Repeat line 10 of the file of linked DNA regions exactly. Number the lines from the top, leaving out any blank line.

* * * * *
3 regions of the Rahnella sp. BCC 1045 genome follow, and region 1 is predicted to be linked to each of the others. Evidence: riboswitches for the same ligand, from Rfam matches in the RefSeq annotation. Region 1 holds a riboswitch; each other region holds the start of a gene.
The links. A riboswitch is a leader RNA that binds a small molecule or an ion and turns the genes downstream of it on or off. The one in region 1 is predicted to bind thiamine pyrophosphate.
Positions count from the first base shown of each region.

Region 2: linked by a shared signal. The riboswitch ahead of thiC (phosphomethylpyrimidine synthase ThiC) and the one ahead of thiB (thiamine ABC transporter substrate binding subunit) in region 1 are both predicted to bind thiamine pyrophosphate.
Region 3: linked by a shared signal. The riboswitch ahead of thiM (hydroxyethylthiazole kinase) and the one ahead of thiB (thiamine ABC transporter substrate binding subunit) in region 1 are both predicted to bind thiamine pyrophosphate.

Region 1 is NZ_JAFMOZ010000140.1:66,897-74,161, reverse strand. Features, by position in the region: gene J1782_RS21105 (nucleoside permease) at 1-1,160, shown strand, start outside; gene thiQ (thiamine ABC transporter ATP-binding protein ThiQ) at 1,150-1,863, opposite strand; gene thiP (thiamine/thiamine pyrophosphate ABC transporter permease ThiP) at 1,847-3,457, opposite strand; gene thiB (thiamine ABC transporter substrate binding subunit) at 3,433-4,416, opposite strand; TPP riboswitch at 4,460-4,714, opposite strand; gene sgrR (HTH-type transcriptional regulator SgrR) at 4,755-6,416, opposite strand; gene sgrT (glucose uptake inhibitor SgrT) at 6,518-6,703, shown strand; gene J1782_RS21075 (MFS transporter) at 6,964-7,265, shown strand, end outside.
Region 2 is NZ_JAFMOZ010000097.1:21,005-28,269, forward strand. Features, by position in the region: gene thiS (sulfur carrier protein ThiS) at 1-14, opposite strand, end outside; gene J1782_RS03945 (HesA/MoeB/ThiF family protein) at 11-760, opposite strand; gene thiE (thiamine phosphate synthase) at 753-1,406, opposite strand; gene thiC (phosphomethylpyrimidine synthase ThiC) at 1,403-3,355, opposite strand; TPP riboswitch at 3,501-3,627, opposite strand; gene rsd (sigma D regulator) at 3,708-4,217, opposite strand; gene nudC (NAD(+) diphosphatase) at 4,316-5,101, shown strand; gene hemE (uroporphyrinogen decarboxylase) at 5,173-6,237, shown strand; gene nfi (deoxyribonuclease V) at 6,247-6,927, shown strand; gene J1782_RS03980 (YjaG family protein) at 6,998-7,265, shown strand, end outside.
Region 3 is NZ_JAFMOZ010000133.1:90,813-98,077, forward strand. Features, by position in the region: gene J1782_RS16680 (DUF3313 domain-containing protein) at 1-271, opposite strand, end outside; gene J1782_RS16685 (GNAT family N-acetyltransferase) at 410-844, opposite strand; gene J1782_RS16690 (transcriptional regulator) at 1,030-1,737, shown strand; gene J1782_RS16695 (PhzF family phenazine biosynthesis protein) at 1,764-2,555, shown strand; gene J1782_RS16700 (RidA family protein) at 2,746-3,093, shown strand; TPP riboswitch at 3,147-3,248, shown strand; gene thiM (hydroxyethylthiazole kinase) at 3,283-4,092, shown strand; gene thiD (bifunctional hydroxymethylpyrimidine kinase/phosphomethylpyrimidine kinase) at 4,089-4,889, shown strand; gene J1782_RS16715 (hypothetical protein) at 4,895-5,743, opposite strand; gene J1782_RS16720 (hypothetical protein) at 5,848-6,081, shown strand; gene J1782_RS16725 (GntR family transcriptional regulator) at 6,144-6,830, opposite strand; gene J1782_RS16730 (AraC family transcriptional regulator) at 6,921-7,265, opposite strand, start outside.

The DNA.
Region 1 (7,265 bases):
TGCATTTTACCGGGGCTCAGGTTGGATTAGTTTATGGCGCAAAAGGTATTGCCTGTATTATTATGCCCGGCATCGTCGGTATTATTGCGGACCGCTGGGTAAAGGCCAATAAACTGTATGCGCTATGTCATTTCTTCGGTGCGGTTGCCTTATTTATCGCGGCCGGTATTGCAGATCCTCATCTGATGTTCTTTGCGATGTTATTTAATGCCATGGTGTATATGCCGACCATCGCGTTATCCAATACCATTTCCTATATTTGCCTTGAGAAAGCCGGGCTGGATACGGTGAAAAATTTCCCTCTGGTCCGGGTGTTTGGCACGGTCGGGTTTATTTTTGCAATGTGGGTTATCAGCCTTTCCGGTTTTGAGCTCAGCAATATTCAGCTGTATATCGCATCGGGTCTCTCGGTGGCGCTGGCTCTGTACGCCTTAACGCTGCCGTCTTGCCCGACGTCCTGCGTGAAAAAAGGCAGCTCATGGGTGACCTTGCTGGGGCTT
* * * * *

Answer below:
Region 1 (7,265 bases):